Saturday, August 28, 2010

It's finished!

I've finally sewn the flannellette lining to the back of the Piecework Blanket. I hope the two layers won't make the finished product too hot. I'll get a report once the recipients (my daughter and her family) use it.
Ten years ago I assembled the squares I'd knit for the master knitter designation into a blanket. (I won't admit when it was that I'd started the project.) It was way too large, so I cut it in half--it will be much more manageable this way. I don't know how to crochet and just sewed the 48 blocks together with an overhand stitch. I found the sewing tedious and remember thinking at the time I was originally assembling the squares that I would rather have been knitting.

Friday, August 20, 2010

This and that

I've posted several photos which I took when I was on the tour of the rooftop garden of the Royal York Hotel in Toronto. It was a great opportunity to get another perspective of the city, and to see the skyscrapers reflected against each other in their walls of glass.
I was going to take a closer photo of the beehives, but the inhabitants were buzzing around and I wasn't sure how territorial they were. I do know that the bees spend a lot of time around the lavender plants.

This week I received another newsletter from the Shetland Guild of Spinners, Weavers & Dyers. This issue was also full of their activities and a description of the temporary home of the Shetland Textile Working Museum at the Bod of Gremista in Lerwick. Their current exhibition is called "New from Old (Changes in Fashion)" and shows the evolution of textiles over the decades, reaching back to former centuries. Having seen a number of past exhibitions, I can imagine this one is another innovative display of treasured knits.

There was an amusing reference in one part of the newsletter about a journey to "Scotland"--a reminder that one doesn't dare call the residents of these islands 'Scots'. They are Shetlanders!

Update on the Piecework Blanket: I haven't worked on it for several weeks. Still just have to sew the lining to the blanket.

Thursday, August 12, 2010


Earlier this week I took four grandchildren by train from Ottawa to Toronto, where they were meeting family and then going on to spend a week at a cottage on Lake Huron. I intended to return to Ottawa later in the day. That left me with a few hours to fill in before the return trip. To pass the time, my plan was to read while sitting on a comfortable couch in the lobby of the Royal York Hotel, located just across the street from the train station. Fortunately, while walking through the lobby, I noticed a sign about Sunday afternoon tea in the Library Bar. I spent a very pleasant time enjoying the music of a solo performer, the delicious food and the general civilized ambience.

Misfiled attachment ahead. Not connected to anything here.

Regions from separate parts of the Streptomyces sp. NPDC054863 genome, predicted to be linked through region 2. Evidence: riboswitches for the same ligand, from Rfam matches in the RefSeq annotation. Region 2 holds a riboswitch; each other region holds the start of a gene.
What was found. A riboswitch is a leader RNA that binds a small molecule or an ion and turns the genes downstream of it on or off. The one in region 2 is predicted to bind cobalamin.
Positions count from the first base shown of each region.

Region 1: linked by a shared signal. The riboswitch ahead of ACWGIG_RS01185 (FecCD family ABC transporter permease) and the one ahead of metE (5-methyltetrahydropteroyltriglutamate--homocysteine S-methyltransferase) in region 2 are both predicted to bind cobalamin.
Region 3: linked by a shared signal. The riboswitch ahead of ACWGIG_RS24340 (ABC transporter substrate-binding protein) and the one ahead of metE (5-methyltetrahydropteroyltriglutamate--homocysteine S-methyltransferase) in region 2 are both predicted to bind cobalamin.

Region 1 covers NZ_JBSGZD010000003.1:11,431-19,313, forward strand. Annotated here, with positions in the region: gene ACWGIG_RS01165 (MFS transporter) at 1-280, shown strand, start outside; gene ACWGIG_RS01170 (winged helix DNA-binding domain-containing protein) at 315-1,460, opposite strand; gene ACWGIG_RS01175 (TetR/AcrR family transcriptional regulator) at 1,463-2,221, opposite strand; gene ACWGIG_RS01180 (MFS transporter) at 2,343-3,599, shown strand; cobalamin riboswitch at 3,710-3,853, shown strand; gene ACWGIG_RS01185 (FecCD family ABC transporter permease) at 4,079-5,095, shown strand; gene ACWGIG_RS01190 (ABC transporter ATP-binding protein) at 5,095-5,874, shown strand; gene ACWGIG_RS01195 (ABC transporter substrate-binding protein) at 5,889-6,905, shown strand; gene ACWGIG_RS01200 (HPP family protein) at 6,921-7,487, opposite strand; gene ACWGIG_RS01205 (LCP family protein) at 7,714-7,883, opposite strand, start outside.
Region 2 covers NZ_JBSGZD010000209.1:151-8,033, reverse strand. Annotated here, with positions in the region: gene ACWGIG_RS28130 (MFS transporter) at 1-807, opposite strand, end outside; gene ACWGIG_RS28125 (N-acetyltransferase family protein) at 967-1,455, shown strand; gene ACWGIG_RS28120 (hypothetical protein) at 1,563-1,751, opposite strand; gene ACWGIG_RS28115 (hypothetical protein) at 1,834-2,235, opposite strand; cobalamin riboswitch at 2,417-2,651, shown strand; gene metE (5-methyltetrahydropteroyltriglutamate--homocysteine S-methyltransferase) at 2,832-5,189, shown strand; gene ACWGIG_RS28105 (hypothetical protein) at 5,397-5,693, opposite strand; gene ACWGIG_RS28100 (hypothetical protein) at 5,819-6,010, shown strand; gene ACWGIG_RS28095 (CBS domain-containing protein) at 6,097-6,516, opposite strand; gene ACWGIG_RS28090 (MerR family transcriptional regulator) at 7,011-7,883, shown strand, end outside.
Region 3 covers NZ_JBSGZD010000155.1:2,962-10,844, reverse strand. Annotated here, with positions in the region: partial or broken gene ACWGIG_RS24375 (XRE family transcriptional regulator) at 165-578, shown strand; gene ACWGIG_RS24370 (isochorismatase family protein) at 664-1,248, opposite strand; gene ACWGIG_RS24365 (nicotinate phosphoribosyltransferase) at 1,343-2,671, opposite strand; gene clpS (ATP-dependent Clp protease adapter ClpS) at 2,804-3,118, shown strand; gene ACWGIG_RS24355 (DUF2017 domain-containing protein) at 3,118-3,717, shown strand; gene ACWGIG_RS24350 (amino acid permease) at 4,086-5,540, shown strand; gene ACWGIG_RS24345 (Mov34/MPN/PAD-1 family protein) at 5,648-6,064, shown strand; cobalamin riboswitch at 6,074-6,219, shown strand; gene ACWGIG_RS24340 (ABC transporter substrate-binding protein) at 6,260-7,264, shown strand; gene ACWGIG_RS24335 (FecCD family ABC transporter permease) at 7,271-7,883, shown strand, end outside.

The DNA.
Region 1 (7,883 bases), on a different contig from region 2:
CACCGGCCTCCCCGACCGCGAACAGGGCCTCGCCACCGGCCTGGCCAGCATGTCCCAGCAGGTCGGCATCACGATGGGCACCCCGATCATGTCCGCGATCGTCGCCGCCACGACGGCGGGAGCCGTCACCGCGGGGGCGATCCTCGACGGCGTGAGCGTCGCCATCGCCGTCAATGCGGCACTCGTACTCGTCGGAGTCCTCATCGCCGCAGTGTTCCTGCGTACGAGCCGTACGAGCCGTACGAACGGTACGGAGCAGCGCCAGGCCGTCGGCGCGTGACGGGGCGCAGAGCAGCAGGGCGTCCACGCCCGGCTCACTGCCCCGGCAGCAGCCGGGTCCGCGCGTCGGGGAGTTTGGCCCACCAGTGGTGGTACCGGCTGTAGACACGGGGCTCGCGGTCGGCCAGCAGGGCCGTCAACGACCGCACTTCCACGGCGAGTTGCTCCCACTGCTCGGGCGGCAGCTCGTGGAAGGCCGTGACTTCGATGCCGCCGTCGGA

While I was there, I learned about a tour of the hotel roof to see the garden and beehives. Thus, a small group of us were escorted by two young chefs, who explained in detail what was growing in the numerous raised beds and talked about the beehives and the resident bees. It was interesting to learn about the variety of plants and the honey produced for use in the special dishes served in the hotel restaurants. The enthusiasm of the chefs was fun to hear, and a treat to see the city from that elevated vantage point. I did take a number of photos and will post them on my blog in a few days.

I've completed most of the arrangements for the Italian tour and the complete tour package will be sent out in two weeks. Then I can concentrate on the planning of next year's tours to Scotland and Wales. (Still waiting to hear from Flybe about the domestic Scottish flights.) However, as soon as I have a few more details, Garth (my 'website guy') will be updating my website and announcing when registrations will be accepted.

Friday, August 6, 2010

A slow news week

I promised myself I would post every Tuesday, but life got in the way this past week.

Earlier this week, I heard on the news that there is coastal erosion at the Fortress of Louisbourg site on Cape Breton Island in Nova Scotia. I was concerned that this had occurred in the area which had been so carefully restored. However, apparently it isn't in the actual renovated site, where we visited last summer on the 'Maritime Memories Tours', but where they are working on the archaeological dig. (Susan, thanks for updating me on that.) It has meant increased pressure to recover whatever possible of artifacts and traces of the earlier occupations. A recent study warned that the coast could erode by about 30 metres in the next 50 to 100 years. By the way, if anyone is interested, it is possible to be a member of the fortress's volunteer program and to take part in the dig. A good reason to spend more time on Cape Breton.

I finally got an update on the Flybe service to Shetland, Orkney and the Hebrides for next year. Well, not exactly a full-blown disclosure, but a notice that Flybe would be releasing the fares and schedule for 2011 at the beginning of September, 2010. Then, I will be able to complete the information for those who've been waiting for details about the fourteenth 'Scottish Skeins & Skerries' tour scheduled for next summer.

The Piecework Blanket has also hit a bit of a stall. I did buy some very colourful flannelette for the lining, but have been just too busy to sew it on.